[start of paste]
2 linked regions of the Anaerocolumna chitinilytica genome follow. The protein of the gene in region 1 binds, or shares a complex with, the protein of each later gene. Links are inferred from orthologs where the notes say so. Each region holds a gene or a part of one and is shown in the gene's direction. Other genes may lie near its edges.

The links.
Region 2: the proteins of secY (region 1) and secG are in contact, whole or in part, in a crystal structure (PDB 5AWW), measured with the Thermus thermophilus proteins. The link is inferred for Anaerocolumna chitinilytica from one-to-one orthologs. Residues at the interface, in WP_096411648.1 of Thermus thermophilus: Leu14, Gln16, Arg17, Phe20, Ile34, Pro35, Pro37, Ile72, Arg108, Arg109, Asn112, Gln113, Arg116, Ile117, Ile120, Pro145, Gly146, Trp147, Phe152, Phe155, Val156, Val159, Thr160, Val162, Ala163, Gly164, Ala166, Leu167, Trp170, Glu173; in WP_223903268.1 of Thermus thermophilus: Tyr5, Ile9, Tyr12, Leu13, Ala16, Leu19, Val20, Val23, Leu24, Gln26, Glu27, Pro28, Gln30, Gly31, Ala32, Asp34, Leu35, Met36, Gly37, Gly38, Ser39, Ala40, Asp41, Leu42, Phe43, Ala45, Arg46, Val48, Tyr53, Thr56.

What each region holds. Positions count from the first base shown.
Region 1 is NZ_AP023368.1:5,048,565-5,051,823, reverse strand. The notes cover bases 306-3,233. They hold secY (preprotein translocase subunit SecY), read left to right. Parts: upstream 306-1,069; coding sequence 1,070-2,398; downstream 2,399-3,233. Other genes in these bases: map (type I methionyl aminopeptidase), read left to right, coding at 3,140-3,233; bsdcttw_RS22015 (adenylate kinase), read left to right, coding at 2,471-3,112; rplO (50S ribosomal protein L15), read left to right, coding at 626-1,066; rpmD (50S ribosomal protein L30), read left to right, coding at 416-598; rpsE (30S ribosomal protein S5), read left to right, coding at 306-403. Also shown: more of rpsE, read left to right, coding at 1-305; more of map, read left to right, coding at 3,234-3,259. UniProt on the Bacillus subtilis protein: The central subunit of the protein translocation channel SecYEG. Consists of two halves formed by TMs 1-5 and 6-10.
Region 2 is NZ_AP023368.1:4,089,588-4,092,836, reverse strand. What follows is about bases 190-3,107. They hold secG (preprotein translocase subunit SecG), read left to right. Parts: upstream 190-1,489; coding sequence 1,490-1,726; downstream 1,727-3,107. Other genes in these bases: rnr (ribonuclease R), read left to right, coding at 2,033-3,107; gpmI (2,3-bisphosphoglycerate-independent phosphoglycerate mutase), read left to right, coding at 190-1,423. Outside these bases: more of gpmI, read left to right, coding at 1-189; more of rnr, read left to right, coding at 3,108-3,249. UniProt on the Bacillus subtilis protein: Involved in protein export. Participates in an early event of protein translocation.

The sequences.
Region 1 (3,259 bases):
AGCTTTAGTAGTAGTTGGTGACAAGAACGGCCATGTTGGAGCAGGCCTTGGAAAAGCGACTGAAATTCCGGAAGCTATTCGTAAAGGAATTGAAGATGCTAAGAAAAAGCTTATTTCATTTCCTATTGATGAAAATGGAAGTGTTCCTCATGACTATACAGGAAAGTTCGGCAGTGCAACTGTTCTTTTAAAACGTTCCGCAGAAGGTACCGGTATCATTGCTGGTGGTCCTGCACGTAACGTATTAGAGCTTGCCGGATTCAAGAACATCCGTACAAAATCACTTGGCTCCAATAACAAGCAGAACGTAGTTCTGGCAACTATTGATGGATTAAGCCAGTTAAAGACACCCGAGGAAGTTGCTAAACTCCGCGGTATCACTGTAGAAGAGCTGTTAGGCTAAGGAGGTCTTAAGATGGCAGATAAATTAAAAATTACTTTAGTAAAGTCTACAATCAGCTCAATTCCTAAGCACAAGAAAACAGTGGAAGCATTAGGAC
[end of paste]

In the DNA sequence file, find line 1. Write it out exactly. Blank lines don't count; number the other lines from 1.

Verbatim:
2 linked regions of the Anaerocolumna chitinilytica genome follow. The protein of the gene in region 1 binds, or shares a complex with, the protein of each later gene. Links are inferred from orthologs where the notes say so. Each region holds a gene or a part of one and is shown in the gene's direction. Other genes may lie near its edges.